Natives of Sahel Reap the Benefits of Reforestation

Rampant deforestation had led to drastic drop in crop and livestock yields, leading to chronic hunger and famine in Sahel, Africa. Women and children were forced to walk long distances in search of firewood. People were bound to burn manure and crop residues, which were the only source of fertilizer for farming. However, the stumps of many indigenous trees were still present in farmers’ fields and sent-up shoots each year—which the farmers routinely slashed and burned.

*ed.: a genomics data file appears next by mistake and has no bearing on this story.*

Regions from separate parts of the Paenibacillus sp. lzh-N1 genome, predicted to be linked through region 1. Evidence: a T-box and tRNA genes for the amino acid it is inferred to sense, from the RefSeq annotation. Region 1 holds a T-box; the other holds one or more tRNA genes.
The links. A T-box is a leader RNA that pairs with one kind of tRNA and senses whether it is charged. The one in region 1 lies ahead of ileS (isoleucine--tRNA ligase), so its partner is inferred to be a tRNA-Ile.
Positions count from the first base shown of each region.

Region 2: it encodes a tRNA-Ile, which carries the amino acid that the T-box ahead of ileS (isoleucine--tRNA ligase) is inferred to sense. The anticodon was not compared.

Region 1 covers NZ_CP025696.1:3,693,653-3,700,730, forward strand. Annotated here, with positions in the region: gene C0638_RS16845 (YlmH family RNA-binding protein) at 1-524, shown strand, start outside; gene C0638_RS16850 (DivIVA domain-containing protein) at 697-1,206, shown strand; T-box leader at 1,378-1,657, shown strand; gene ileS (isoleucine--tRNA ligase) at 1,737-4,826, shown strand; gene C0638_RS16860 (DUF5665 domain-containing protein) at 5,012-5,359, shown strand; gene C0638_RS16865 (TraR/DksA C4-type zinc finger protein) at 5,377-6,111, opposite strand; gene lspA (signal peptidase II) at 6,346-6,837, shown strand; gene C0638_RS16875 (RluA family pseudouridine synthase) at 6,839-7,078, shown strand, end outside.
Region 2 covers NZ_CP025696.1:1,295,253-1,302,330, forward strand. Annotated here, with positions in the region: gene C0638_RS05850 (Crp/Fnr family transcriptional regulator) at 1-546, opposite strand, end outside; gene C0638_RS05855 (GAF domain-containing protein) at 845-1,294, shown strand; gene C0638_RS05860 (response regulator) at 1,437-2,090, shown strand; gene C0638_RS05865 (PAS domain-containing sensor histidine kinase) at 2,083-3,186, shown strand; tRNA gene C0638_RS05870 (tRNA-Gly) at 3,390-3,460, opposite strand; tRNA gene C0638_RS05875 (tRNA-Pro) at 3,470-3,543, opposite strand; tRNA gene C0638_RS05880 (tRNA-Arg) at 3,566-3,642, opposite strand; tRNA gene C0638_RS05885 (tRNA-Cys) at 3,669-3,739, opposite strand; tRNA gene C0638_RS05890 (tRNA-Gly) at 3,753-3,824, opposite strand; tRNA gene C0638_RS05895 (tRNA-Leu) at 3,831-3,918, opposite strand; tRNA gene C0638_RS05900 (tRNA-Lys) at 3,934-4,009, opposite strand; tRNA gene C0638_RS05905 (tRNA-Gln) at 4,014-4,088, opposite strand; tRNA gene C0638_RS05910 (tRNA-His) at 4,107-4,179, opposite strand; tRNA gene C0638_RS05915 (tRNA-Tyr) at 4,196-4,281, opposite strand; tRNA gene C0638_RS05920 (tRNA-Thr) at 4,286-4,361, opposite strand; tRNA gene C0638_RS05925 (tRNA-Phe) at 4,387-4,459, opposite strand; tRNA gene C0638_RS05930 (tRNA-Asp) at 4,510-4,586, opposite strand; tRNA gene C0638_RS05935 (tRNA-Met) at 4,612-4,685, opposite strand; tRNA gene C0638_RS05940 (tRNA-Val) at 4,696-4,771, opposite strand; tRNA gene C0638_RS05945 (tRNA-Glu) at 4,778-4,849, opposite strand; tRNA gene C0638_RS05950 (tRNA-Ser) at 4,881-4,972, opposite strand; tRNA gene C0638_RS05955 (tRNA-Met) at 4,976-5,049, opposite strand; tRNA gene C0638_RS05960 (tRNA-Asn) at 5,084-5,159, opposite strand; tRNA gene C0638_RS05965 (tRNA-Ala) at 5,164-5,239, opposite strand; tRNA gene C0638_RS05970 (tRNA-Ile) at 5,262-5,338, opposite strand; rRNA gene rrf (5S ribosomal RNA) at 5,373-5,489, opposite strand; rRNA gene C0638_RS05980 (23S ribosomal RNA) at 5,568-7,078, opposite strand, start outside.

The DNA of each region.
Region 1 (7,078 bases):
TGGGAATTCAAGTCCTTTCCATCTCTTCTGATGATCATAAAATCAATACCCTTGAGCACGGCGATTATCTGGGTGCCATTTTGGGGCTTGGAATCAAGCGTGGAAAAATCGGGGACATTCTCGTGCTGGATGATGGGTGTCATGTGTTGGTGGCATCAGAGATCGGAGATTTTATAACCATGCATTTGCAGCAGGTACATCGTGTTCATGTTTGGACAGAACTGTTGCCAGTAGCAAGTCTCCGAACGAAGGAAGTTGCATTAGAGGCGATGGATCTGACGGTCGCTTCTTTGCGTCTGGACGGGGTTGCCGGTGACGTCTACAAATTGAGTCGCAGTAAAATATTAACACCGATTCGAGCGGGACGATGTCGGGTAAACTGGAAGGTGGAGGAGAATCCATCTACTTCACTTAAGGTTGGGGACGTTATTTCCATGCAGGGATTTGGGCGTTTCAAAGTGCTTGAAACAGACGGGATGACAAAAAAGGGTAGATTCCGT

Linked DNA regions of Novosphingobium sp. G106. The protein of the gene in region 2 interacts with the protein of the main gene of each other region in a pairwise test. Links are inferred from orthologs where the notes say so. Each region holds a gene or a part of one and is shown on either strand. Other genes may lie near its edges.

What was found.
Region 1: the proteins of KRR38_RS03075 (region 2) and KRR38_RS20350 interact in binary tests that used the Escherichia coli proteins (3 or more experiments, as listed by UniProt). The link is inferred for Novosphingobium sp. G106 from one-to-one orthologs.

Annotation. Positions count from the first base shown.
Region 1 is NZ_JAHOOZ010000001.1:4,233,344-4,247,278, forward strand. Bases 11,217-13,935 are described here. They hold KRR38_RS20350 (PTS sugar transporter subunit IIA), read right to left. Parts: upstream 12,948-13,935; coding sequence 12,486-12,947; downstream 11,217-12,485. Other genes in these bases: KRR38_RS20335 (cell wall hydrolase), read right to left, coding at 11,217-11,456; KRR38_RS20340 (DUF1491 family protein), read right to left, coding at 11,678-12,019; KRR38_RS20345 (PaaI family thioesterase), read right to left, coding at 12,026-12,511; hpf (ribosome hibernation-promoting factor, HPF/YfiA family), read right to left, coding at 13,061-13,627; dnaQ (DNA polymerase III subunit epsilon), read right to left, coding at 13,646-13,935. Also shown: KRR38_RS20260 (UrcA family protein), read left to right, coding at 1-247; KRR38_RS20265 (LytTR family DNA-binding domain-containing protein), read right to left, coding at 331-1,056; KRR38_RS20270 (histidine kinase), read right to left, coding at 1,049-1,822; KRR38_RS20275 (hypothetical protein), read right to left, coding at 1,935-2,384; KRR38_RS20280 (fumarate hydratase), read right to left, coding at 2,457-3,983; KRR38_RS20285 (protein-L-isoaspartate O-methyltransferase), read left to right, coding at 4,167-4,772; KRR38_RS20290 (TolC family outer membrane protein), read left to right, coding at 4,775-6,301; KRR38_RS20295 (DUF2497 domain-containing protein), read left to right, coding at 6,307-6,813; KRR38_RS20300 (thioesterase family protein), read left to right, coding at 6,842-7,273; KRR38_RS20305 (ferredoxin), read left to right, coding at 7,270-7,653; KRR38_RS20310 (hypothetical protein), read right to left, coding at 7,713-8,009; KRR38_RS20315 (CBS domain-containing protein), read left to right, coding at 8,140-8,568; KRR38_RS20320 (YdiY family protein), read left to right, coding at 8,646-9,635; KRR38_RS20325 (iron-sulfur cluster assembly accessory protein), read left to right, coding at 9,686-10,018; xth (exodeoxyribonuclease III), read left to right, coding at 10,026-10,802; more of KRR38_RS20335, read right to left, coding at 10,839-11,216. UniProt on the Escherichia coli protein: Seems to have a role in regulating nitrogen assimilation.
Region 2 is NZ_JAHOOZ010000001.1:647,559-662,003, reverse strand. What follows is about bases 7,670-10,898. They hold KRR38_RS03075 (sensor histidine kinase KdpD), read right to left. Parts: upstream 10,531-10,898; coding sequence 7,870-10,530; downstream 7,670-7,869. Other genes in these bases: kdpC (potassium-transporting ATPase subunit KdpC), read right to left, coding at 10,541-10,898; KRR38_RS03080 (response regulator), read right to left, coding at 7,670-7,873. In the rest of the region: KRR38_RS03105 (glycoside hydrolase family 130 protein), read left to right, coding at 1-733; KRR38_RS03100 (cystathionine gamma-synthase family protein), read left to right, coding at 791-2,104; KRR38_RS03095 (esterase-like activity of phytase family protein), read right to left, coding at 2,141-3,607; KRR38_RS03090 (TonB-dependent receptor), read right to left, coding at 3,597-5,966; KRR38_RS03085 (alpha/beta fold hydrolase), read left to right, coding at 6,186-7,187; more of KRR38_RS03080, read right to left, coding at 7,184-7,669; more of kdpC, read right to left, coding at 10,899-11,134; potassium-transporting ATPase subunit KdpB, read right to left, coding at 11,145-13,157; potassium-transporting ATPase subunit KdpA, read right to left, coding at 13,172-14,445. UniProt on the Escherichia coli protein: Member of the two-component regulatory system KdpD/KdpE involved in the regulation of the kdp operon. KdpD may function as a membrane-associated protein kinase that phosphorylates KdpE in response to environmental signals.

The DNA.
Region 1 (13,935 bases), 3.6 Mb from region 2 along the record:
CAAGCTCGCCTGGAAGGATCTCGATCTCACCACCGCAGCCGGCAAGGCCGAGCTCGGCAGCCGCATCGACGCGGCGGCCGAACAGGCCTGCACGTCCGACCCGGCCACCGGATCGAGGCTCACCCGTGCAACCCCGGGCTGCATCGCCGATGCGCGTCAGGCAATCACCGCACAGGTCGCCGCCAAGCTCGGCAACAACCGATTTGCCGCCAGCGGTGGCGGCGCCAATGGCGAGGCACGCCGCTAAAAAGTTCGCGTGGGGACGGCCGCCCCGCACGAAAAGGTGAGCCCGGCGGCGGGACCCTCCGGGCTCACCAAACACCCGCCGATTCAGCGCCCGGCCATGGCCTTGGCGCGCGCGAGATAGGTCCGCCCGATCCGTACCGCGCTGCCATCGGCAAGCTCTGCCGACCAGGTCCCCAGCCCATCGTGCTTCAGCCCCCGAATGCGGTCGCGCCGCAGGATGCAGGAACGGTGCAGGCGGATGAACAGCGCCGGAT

In 1984, the ‘farmer-managed natural regeneration’ (FMNR) was introduced in the region. Under this initative the farmers allowed the stumps to regenerate, as part of a ‘food for-work’ programme. As a result, more than 5 million ha of degraded land in Sahel were restored and over 200 million trees were re-established or planted. This increased the food security of millions of people and enhanced their resilience in the face of climate change.


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